Secure ID Coalition Launched
Smart cards and electronic passports seem to be on the immediate horizon. Consider an article from GovExec.com, Firms launch security card coalition.
From the Homeland Security Daily Wire on the issue:
More and more, government agencies on the federal and state level contemplate, or even mandate, the incorporation of RFID technology into various IDs and documents. Privacy advocates are trying to push back, arguing that the new technology poses a threat to privacy. It is thus a good time for a group of identification card and computer chip manufacturers to form a new industry coalition dedicated to educating lawmakers about secure card technologies.
The Secure ID Coalition will promote contact-less smart cards instead of those relying on radio-frequency identification (RFID) chips, and will focus on state-level issues. One major goal is to prevent state lawmakers from prohibiting technologies sold or relied on by coalition members. Pending bills in California, for instance, would outlaw the use or RFIDs in driver's licenses and school ID cards.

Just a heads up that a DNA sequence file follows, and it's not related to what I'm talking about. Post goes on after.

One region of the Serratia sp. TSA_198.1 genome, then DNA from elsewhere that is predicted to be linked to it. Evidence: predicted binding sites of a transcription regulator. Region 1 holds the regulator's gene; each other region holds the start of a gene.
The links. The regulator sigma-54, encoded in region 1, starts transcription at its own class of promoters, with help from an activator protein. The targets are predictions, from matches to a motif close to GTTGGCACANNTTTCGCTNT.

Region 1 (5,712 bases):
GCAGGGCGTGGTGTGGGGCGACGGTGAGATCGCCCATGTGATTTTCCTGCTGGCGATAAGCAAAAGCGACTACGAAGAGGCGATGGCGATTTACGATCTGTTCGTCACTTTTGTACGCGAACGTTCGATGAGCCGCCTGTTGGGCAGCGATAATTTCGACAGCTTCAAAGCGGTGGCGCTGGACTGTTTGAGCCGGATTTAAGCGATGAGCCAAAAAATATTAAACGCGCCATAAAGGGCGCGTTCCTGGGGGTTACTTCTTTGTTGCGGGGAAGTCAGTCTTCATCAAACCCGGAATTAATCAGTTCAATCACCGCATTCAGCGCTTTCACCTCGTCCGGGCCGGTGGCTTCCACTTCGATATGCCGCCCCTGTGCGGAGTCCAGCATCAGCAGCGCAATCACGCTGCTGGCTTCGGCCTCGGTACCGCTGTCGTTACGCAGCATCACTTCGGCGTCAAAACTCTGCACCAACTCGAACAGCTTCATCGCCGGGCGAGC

There is a question though. At the recent Black Hat Security Conference in Las Vegas, hackers demonstrated how to clone one of these RFID chips. How important is this? Apparently not too important at all since the government is starting the rollout of the electronic passport this month. Besides, based on other information, cloning does not permit modification of the information.
However, the ability to clone these highly secure RFID chips does raise questions of the security of other RFIDs being used and mandated for tracking products such as pharmaceuticals where modifying the information is not an issue in substituting counterfeit drugs in the supply chain.